Before therapy

After therapy

M3

100.0 ± 21.3

137.6 ± 22.5*

HDAC2

100.0 ± 33.2

88.1 ± 27.1

AcH3

100.0 ± 19.8

191.6 ± 38.8**

FEV1

1.8 ± 0.5

1.9 ± 0.5*

FVC

3.1 ± 1.0

3.3 ± 0.9*

Expressions of specific proteins were equalized in each sample for loading and numerized with density software (GelDocXR, BioRad, Warsaw, Poland). The mean protein expression before therapy was set as 100 relative units. *P < 0.05 and **P < 0.01 compared with the corresponding data before therapy.

Figure 1

Relative cytosolic M3 and HDAC2 expressions and nuclear acetylated histone H3 (AcH3) protein in cells isolated from induced sputum of COPD patients before and after 12 weeks of tiotropium (T) therapy. Representative Western blot pictures of M3, HDAC2, and AcH3 proteins are also shown. C - untreated patient; T - the same patient after T therapy; St - standard protein.

Discussion

Tiotropium is a new synthetic muscarinic receptor inhibitor, structurally related to ipratropium, but with slower dissociation and higher receptor affinity [2, 12]. Drug binding to M3 and M1 muscarinic receptors produces prolonged improvement in clinical respiratory parameters just after a single inhaled dose [9, 13, 14]. Apart from significant bronchodilatory activity of the drug, it was recently reported that tiotropium reduced inflammation in COPD patients [3, 15], and in experimental animals [16], but antiinflammatory mechanisms of tiotropium are unknown.

Reversible acetylation and deacetylation of histone proteins is essential to the regulation of inflammatory response of the cells at the nuclear level [4]. Epigenetic changes in chromatin are important in many inflammatory diseases including COPD, because the disease severity correlates with reduction in total HDAC activity, histone acetylation levels, and with IL-8 production [17]. In asthma, bronchial tissue and alveolar macrophages also have increased HAT and decreased HDAC1 expression [18]. In this study, we examined two aspects relevant to inflammatory signaling in sputum cells of COPD patients before and after tiotropium therapy; the first - chromatin acetylation status and the second - cytosolic levels of M3 muscarinic receptor subtype which may be relevant to chronic inflammation and patient's response to anticholinergics.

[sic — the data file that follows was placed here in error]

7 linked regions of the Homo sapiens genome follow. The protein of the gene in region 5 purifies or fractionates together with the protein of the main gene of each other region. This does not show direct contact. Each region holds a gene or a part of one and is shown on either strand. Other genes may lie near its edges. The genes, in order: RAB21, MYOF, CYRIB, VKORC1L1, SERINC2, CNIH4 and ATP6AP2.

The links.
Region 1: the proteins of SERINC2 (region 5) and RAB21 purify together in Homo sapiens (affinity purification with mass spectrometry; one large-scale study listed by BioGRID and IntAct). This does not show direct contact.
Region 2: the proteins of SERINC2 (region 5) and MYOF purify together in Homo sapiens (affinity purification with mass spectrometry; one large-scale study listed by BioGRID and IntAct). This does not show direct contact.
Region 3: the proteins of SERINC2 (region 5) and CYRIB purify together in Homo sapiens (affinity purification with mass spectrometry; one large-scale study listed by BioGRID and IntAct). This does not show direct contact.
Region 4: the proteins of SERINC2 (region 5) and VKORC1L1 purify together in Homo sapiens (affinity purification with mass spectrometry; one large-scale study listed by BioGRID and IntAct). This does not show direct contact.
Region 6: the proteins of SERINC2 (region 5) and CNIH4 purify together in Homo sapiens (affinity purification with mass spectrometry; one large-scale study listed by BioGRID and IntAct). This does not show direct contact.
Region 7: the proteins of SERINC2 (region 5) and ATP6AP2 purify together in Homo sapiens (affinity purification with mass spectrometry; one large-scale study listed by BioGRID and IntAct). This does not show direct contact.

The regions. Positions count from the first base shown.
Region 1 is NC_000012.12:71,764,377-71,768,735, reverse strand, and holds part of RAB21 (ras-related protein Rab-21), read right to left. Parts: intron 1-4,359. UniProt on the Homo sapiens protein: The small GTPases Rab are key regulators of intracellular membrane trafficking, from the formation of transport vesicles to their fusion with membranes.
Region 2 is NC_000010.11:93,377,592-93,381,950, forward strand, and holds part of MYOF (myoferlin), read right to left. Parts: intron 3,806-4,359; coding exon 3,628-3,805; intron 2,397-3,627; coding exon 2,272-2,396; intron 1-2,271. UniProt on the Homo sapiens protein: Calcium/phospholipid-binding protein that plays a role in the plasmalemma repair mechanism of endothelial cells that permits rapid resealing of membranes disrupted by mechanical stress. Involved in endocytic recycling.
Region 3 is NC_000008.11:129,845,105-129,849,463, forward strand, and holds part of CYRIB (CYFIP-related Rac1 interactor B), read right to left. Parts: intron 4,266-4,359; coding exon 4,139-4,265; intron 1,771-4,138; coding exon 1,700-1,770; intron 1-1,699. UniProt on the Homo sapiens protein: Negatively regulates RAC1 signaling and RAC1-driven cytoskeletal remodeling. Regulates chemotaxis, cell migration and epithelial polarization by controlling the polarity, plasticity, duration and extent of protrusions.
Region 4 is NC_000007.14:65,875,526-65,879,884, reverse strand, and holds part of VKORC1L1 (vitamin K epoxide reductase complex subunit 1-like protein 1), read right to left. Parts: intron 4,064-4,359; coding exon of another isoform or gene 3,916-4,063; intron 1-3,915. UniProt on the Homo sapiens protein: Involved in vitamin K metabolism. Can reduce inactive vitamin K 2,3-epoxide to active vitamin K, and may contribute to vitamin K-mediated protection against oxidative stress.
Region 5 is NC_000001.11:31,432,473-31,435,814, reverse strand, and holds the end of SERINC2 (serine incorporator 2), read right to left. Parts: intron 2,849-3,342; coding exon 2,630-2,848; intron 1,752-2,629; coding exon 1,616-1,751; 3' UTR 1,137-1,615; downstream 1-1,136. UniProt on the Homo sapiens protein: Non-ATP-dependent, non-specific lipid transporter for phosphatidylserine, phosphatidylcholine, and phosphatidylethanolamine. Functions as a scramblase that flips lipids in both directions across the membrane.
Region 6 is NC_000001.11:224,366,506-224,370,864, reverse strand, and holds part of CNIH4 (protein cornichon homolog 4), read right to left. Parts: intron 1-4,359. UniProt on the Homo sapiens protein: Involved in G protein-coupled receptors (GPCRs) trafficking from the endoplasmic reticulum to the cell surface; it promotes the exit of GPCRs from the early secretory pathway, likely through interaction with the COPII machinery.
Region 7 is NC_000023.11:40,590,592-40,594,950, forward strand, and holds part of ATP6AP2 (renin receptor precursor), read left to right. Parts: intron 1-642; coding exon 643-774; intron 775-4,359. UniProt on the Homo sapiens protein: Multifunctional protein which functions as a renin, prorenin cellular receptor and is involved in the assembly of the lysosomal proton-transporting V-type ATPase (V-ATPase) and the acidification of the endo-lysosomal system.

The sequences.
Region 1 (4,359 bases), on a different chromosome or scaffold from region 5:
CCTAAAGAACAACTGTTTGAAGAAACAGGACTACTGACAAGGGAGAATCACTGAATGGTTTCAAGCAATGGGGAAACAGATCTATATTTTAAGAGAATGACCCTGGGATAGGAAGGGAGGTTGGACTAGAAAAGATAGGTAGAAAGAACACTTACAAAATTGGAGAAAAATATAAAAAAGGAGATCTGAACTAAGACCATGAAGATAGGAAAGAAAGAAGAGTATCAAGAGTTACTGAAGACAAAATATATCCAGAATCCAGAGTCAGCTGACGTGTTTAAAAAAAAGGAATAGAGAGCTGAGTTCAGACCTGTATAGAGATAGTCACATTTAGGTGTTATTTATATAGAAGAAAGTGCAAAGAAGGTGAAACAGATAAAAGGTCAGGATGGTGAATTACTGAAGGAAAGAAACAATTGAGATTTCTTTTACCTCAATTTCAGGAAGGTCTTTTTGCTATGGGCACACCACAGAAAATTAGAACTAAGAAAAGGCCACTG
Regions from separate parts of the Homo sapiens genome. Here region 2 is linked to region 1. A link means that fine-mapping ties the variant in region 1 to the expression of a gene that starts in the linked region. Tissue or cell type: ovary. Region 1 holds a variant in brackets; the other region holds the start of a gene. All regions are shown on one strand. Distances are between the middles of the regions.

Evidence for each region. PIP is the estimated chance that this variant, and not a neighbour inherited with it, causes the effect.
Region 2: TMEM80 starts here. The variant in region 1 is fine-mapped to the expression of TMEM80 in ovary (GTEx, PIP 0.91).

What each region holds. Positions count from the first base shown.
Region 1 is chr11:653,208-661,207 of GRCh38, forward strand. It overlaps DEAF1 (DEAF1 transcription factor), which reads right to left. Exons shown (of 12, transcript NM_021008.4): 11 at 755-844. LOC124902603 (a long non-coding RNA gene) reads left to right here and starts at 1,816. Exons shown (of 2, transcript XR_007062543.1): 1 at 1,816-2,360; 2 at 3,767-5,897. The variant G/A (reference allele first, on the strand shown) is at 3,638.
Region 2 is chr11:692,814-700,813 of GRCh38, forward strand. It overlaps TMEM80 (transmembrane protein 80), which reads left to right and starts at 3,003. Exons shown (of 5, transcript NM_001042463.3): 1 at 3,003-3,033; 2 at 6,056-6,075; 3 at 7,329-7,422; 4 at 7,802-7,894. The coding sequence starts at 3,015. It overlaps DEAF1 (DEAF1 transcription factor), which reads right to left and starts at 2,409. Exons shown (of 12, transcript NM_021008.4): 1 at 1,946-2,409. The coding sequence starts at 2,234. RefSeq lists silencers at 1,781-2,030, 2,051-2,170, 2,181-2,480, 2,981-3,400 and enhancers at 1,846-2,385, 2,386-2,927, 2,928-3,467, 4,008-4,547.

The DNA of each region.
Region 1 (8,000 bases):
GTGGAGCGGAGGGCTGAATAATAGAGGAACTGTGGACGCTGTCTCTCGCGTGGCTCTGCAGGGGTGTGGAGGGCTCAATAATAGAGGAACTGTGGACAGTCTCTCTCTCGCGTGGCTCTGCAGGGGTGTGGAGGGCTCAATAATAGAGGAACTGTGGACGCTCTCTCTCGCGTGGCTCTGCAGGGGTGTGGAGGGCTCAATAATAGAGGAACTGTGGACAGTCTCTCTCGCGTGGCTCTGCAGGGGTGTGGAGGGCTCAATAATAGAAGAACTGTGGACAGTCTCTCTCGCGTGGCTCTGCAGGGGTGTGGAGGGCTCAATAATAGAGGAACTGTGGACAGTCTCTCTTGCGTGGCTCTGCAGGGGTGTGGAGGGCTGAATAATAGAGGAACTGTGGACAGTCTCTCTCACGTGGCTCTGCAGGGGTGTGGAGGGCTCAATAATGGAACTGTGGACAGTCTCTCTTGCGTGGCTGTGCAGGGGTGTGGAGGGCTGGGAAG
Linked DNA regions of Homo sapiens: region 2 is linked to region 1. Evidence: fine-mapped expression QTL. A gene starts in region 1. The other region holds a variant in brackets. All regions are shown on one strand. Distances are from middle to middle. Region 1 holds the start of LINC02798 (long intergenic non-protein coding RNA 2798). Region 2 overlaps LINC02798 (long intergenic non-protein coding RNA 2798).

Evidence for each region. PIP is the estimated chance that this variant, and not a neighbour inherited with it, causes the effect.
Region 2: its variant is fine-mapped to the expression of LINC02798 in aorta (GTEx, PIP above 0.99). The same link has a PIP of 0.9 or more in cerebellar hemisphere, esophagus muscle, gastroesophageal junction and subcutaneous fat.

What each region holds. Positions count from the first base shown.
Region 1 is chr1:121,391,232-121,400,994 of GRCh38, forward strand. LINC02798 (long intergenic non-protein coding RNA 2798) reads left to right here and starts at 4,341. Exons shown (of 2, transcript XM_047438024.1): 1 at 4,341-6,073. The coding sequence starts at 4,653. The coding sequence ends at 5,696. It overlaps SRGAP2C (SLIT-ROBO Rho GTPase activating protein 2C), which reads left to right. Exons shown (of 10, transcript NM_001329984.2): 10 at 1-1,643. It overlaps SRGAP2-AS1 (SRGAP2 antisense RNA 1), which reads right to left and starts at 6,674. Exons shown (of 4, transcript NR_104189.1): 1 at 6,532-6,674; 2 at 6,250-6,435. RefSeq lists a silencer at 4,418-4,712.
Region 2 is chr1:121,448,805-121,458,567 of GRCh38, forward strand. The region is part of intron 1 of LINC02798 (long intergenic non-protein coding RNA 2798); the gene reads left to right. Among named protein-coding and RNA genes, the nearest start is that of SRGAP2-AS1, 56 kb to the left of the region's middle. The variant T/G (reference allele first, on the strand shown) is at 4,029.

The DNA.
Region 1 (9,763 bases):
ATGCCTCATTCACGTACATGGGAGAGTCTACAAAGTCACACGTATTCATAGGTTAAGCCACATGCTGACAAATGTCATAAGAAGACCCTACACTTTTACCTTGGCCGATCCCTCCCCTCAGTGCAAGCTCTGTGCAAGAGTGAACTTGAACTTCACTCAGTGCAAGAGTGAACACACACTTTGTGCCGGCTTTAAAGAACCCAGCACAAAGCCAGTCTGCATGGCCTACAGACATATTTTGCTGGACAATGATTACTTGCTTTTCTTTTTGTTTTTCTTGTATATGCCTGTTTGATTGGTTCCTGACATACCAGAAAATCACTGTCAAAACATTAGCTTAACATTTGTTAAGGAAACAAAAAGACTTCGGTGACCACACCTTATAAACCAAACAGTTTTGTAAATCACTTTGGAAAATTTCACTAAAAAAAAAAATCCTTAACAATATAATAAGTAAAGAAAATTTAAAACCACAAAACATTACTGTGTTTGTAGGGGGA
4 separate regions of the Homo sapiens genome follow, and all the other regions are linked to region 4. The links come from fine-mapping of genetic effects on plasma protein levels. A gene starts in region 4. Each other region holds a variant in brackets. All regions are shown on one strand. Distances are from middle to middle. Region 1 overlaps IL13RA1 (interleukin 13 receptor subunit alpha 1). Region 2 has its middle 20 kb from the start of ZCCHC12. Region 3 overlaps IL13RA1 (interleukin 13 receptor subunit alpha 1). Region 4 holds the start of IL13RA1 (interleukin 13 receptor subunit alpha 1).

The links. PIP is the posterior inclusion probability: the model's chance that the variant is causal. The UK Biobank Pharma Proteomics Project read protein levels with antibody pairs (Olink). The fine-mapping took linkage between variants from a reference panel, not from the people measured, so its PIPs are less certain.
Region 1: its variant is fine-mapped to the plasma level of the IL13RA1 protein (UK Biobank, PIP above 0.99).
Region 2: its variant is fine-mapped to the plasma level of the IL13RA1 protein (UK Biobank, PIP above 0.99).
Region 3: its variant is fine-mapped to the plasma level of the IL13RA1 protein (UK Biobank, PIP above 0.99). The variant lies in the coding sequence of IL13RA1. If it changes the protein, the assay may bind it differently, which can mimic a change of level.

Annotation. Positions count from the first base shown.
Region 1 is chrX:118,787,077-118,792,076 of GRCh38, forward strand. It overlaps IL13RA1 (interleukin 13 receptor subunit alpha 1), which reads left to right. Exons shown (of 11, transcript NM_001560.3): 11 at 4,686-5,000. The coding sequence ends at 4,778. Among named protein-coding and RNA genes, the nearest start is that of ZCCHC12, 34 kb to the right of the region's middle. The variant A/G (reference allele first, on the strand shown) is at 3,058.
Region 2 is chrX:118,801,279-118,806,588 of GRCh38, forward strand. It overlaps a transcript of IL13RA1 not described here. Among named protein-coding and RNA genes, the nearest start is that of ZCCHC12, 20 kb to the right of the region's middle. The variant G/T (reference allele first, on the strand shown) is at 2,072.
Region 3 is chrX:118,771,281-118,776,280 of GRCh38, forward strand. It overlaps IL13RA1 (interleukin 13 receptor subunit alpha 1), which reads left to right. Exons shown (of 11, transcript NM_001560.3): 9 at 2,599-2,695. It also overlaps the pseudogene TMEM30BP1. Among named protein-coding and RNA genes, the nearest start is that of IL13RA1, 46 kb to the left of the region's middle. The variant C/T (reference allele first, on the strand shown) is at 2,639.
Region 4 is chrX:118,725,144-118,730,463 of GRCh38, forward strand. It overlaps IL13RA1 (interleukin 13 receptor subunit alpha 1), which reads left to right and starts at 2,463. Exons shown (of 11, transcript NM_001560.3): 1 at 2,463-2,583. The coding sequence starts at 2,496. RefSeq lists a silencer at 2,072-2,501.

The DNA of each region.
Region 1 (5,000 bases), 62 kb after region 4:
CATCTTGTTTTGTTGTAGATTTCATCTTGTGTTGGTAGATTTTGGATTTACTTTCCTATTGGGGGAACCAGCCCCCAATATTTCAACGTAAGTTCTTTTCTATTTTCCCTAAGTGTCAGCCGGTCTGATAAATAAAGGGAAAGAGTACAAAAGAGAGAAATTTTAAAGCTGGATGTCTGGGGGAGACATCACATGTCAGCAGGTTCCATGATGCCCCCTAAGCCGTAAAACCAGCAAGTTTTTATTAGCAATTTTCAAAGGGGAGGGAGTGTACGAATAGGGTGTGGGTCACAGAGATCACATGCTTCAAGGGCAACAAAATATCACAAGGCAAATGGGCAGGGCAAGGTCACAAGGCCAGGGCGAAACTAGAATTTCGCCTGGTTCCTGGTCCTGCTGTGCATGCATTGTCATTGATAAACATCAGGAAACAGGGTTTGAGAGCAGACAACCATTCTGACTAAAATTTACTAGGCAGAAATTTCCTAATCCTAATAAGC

Our data show that after tiotropium therapy, expression of HDAC2 protein in sputum cells is not altered while AcH3 levels are highly elevated compared with the corresponding data before therapy. Moreover, a positive correlation between HDAC2 expression and AcH3 levels was detected before, but not after, therapy. It seems that a significant increase in AcH3 may be related to persistent reduced HDAC activity secondary to stress and inflammation, as has been reported in COPD patients [19]. Such alteration seems to act in favor of increased proinflammatory signaling; however, patients FEV1 and FVC values after therapy were significantly improved. We have previously described increased HAT-related signaling in COPD patients subjected to formoterol and glucocorticosteroid therapy [11]. It should be stressed that HATs and HDACs are not acting in biological systems as simple activating/repressing switches. The major inflammatory transcription factor - NFκB requires sequential acetylation and deacetylation to be stabilized and activated [20]. Also, high HDAC activity is usually considered as protective, but at the same time, HDAC inhibitors are very efficient anti-inflammatory agents [21, 22]. Increased AcH in sputum cells of COPD patients after tiotropium therapy indicates a possible involvement of chromatin acetylation in tiotropium effect. However, further studies, especially involving HDAC functional assays, are needed to characterize the role of chromatin in inflammatory changes in COPD patients.

Higher cytosolic M3 protein levels after 12 weeks of tiotropium indicate that sputum cells may increase internalized receptor proteins. It has already been reported that the expression of membrane-bound muscarinic M3 receptors on sputum macrophages is significantly increased in COPD patients [23]. This aspect may be important not only for alterations in cholinergic signaling, but also for local inflammation, since acetylcholine has been found in airway nerves, smooth muscle cells, lymphocytes, and macrophages [3, 23]. Functional studies show that acetylcholine induces the release of leukotriene B4, activates the p42/p44 MAP kinase pathway in sputum cells from COPD patients, and induces neutrophilic chemotactic activity [24]. Thus, it seems that actylcholine may regulate lymphocyte proliferation and cytokine release in COPD, resulting in alterations in airway inflammation. However, the precise functional impact of dynamic receptor expression on these cells needs to be elucidated. Our data clearly show that tiotropium therapy involves pharmacodynamics changes in cholinergic M3 receptors and alterations in chromatin acetylation in inflammatory cells migrating to the airways of COPD patients.

Conflicts of interest

The authors declare that they have no competing interests.

Authors’ Affiliations

(1)
Department of Clinical Pharmacology, Bialystok Medical University
(2)
Department of Chest diseases and Tuberculosis, Bialystok Medical University

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© I. Holzapfel Publishers 2010